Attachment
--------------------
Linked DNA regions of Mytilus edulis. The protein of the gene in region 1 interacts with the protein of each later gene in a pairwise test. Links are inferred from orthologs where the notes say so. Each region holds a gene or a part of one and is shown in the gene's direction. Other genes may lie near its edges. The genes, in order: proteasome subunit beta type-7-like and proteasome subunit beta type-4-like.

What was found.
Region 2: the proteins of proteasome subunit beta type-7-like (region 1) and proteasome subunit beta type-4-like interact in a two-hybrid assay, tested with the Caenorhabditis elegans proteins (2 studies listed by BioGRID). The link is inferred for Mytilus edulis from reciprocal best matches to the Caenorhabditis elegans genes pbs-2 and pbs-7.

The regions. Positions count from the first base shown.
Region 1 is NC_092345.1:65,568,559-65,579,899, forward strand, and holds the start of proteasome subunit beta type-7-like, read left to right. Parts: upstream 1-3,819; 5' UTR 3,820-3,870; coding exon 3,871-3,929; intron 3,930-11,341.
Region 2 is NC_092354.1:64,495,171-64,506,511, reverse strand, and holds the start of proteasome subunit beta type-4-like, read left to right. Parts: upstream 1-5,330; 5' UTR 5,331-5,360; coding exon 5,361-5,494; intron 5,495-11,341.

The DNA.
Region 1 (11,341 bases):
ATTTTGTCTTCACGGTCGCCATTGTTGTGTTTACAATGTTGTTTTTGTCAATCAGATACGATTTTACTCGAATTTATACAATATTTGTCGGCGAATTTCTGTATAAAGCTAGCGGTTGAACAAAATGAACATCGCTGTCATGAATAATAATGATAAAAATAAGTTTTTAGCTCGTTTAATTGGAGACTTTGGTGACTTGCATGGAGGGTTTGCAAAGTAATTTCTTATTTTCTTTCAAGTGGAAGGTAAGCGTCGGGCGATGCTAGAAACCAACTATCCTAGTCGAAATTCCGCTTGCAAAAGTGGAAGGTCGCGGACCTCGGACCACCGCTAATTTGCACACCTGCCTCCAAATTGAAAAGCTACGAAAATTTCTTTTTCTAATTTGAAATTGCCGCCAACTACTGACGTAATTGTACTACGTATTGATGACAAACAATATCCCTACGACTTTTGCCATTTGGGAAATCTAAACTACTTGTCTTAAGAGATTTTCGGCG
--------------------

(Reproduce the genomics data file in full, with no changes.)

Linked DNA regions of Mytilus edulis. The protein of the gene in region 1 interacts with the protein of each later gene in a pairwise test. Links are inferred from orthologs where the notes say so. Each region holds a gene or a part of one and is shown in the gene's direction. Other genes may lie near its edges. The genes, in order: proteasome subunit beta type-7-like and proteasome subunit beta type-4-like.

What was found.
Region 2: the proteins of proteasome subunit beta type-7-like (region 1) and proteasome subunit beta type-4-like interact in a two-hybrid assay, tested with the Caenorhabditis elegans proteins (2 studies listed by BioGRID). The link is inferred for Mytilus edulis from reciprocal best matches to the Caenorhabditis elegans genes pbs-2 and pbs-7.

The regions. Positions count from the first base shown.
Region 1 is NC_092345.1:65,568,559-65,579,899, forward strand, and holds the start of proteasome subunit beta type-7-like, read left to right. Parts: upstream 1-3,819; 5' UTR 3,820-3,870; coding exon 3,871-3,929; intron 3,930-11,341.
Region 2 is NC_092354.1:64,495,171-64,506,511, reverse strand, and holds the start of proteasome subunit beta type-4-like, read left to right. Parts: upstream 1-5,330; 5' UTR 5,331-5,360; coding exon 5,361-5,494; intron 5,495-11,341.

The DNA.
Region 1 (11,341 bases):
ATTTTGTCTTCACGGTCGCCATTGTTGTGTTTACAATGTTGTTTTTGTCAATCAGATACGATTTTACTCGAATTTATACAATATTTGTCGGCGAATTTCTGTATAAAGCTAGCGGTTGAACAAAATGAACATCGCTGTCATGAATAATAATGATAAAAATAAGTTTTTAGCTCGTTTAATTGGAGACTTTGGTGACTTGCATGGAGGGTTTGCAAAGTAATTTCTTATTTTCTTTCAAGTGGAAGGTAAGCGTCGGGCGATGCTAGAAACCAACTATCCTAGTCGAAATTCCGCTTGCAAAAGTGGAAGGTCGCGGACCTCGGACCACCGCTAATTTGCACACCTGCCTCCAAATTGAAAAGCTACGAAAATTTCTTTTTCTAATTTGAAATTGCCGCCAACTACTGACGTAATTGTACTACGTATTGATGACAAACAATATCCCTACGACTTTTGCCATTTGGGAAATCTAAACTACTTGTCTTAAGAGATTTTCGGCG